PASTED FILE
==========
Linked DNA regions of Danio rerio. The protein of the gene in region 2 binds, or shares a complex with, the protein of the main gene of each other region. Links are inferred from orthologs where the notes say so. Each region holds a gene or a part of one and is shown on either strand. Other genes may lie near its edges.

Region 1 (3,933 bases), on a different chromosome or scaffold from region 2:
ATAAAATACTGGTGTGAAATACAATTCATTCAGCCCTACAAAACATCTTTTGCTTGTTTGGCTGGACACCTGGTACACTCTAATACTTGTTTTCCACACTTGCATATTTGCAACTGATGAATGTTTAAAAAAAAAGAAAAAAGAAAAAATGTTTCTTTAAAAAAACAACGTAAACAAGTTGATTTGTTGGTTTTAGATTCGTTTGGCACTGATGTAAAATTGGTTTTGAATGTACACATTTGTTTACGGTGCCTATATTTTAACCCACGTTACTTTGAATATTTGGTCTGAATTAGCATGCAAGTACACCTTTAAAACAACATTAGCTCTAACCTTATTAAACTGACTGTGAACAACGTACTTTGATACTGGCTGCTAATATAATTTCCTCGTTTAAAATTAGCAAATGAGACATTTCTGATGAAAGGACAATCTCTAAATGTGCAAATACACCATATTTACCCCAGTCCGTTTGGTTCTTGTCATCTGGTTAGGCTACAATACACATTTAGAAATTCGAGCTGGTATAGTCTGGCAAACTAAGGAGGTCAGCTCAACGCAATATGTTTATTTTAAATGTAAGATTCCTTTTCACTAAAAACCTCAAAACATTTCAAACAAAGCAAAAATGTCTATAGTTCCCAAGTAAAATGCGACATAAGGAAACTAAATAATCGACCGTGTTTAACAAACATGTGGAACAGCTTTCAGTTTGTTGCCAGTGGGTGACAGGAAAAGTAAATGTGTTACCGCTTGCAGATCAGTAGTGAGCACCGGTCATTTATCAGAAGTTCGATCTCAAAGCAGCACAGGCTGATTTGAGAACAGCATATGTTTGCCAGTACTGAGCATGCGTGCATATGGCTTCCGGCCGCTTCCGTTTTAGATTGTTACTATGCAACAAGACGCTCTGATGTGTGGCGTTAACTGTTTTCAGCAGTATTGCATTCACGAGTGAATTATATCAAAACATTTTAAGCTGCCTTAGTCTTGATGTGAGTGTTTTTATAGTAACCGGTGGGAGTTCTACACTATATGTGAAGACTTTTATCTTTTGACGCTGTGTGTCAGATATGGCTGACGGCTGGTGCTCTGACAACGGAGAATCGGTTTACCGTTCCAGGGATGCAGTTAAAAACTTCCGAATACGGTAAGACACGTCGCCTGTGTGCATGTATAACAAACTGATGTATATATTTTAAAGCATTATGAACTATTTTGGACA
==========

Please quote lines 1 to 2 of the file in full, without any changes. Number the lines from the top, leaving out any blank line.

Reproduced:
Linked DNA regions of Danio rerio. The protein of the gene in region 2 binds, or shares a complex with, the protein of the main gene of each other region. Links are inferred from orthologs where the notes say so. Each region holds a gene or a part of one and is shown on either strand. Other genes may lie near its edges.

Region 1 (3,933 bases), on a different chromosome or scaffold from region 2: